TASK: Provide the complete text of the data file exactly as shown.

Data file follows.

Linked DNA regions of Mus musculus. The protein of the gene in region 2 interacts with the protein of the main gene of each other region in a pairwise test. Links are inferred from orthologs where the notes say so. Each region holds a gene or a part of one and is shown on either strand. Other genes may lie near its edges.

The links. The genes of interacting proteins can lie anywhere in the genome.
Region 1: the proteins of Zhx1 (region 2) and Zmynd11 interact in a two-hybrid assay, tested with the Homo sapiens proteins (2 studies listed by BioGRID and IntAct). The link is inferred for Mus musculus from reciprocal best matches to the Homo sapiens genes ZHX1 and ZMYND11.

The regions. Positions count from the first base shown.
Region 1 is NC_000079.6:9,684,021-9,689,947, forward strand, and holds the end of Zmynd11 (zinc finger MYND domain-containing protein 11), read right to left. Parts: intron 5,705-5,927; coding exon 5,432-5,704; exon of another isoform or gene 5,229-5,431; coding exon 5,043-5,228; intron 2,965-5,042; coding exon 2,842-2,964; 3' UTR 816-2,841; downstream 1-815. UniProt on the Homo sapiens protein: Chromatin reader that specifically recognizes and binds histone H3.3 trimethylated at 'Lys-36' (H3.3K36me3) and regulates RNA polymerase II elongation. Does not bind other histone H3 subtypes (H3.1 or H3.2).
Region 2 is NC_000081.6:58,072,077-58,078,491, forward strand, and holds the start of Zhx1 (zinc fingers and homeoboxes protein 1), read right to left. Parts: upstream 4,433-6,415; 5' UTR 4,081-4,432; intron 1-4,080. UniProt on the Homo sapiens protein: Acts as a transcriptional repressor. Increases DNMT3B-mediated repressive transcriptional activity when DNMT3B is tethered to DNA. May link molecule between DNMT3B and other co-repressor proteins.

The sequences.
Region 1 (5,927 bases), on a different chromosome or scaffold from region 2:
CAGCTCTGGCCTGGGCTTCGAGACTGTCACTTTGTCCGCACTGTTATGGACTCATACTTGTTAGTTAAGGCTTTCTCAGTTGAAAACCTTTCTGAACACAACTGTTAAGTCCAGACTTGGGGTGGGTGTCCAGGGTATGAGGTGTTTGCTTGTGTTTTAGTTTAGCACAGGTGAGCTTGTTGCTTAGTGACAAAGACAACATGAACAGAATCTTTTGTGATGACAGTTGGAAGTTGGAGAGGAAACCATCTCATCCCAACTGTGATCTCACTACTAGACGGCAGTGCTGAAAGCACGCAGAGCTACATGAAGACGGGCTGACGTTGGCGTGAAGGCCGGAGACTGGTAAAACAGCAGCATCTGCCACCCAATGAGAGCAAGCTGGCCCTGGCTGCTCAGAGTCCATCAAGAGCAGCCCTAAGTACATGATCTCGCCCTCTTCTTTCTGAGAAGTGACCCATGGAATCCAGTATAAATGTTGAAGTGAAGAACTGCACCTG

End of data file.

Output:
Linked DNA regions of Mus musculus. The protein of the gene in region 2 interacts with the protein of the main gene of each other region in a pairwise test. Links are inferred from orthologs where the notes say so. Each region holds a gene or a part of one and is shown on either strand. Other genes may lie near its edges.

The links. The genes of interacting proteins can lie anywhere in the genome.
Region 1: the proteins of Zhx1 (region 2) and Zmynd11 interact in a two-hybrid assay, tested with the Homo sapiens proteins (2 studies listed by BioGRID and IntAct). The link is inferred for Mus musculus from reciprocal best matches to the Homo sapiens genes ZHX1 and ZMYND11.

The regions. Positions count from the first base shown.
Region 1 is NC_000079.6:9,684,021-9,689,947, forward strand, and holds the end of Zmynd11 (zinc finger MYND domain-containing protein 11), read right to left. Parts: intron 5,705-5,927; coding exon 5,432-5,704; exon of another isoform or gene 5,229-5,431; coding exon 5,043-5,228; intron 2,965-5,042; coding exon 2,842-2,964; 3' UTR 816-2,841; downstream 1-815. UniProt on the Homo sapiens protein: Chromatin reader that specifically recognizes and binds histone H3.3 trimethylated at 'Lys-36' (H3.3K36me3) and regulates RNA polymerase II elongation. Does not bind other histone H3 subtypes (H3.1 or H3.2).
Region 2 is NC_000081.6:58,072,077-58,078,491, forward strand, and holds the start of Zhx1 (zinc fingers and homeoboxes protein 1), read right to left. Parts: upstream 4,433-6,415; 5' UTR 4,081-4,432; intron 1-4,080. UniProt on the Homo sapiens protein: Acts as a transcriptional repressor. Increases DNMT3B-mediated repressive transcriptional activity when DNMT3B is tethered to DNA. May link molecule between DNMT3B and other co-repressor proteins.

The sequences.
Region 1 (5,927 bases), on a different chromosome or scaffold from region 2:
CAGCTCTGGCCTGGGCTTCGAGACTGTCACTTTGTCCGCACTGTTATGGACTCATACTTGTTAGTTAAGGCTTTCTCAGTTGAAAACCTTTCTGAACACAACTGTTAAGTCCAGACTTGGGGTGGGTGTCCAGGGTATGAGGTGTTTGCTTGTGTTTTAGTTTAGCACAGGTGAGCTTGTTGCTTAGTGACAAAGACAACATGAACAGAATCTTTTGTGATGACAGTTGGAAGTTGGAGAGGAAACCATCTCATCCCAACTGTGATCTCACTACTAGACGGCAGTGCTGAAAGCACGCAGAGCTACATGAAGACGGGCTGACGTTGGCGTGAAGGCCGGAGACTGGTAAAACAGCAGCATCTGCCACCCAATGAGAGCAAGCTGGCCCTGGCTGCTCAGAGTCCATCAAGAGCAGCCCTAAGTACATGATCTCGCCCTCTTCTTTCTGAGAAGTGACCCATGGAATCCAGTATAAATGTTGAAGTGAAGAACTGCACCTG